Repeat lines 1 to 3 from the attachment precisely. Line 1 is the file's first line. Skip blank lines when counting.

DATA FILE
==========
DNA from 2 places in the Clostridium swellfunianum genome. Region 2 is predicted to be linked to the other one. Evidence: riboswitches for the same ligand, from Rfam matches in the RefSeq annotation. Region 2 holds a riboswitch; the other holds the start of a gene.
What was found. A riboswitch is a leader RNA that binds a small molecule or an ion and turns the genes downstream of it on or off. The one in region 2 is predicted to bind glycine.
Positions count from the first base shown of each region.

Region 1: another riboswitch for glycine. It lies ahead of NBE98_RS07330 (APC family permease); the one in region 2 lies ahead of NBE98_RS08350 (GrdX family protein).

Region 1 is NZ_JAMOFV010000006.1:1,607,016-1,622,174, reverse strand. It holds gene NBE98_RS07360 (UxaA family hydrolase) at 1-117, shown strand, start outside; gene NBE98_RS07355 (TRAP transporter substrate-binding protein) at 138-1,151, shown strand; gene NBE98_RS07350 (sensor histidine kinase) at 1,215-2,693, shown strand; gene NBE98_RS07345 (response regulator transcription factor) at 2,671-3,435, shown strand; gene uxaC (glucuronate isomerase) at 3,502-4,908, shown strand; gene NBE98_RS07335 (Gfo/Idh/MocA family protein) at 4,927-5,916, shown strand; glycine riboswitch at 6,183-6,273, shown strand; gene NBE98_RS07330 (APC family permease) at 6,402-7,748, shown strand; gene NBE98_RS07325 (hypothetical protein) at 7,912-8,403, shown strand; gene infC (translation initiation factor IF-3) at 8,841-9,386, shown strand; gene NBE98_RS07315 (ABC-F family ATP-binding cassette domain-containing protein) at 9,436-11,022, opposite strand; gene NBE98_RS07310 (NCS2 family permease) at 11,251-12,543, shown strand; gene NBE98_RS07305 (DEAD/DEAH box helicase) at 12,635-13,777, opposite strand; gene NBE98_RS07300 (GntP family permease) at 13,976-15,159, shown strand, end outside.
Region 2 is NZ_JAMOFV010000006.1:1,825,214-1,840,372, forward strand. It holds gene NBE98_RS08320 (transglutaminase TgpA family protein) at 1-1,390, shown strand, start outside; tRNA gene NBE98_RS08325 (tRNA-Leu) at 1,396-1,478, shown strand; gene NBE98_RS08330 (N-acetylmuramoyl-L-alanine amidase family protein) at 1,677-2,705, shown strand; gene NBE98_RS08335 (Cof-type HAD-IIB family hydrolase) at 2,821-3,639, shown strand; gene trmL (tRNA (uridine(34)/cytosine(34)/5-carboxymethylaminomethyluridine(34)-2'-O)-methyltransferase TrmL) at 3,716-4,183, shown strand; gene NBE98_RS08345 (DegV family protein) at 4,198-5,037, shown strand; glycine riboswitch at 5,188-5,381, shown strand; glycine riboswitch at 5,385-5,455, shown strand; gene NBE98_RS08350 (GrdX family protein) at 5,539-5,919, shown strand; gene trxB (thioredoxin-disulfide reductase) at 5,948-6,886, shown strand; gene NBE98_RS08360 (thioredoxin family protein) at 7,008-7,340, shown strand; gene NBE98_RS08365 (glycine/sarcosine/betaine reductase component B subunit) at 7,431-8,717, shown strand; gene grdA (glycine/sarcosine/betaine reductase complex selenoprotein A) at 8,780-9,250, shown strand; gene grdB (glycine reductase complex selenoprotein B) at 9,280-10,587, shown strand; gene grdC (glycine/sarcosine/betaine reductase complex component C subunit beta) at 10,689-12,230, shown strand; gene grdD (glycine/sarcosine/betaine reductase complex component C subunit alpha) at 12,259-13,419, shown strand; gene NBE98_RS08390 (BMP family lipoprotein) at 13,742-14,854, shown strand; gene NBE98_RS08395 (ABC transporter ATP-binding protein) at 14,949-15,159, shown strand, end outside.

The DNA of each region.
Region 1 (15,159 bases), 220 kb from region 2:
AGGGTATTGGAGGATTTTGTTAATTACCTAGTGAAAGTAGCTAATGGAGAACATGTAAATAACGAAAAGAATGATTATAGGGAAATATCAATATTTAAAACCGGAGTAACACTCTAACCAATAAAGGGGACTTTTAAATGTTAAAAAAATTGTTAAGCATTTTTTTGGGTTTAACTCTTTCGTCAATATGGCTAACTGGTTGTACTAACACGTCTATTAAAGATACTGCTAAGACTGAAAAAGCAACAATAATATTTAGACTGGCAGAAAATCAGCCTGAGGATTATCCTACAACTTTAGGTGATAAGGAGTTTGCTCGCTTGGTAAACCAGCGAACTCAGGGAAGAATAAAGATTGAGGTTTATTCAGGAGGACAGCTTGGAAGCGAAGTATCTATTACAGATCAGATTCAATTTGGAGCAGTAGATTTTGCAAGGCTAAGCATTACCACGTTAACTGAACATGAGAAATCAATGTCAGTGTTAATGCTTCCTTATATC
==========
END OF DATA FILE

DNA from 2 places in the Clostridium swellfunianum genome. Region 2 is predicted to be linked to the other one. Evidence: riboswitches for the same ligand, from Rfam matches in the RefSeq annotation. Region 2 holds a riboswitch; the other holds the start of a gene.
What was found. A riboswitch is a leader RNA that binds a small molecule or an ion and turns the genes downstream of it on or off. The one in region 2 is predicted to bind glycine.
Positions count from the first base shown of each region.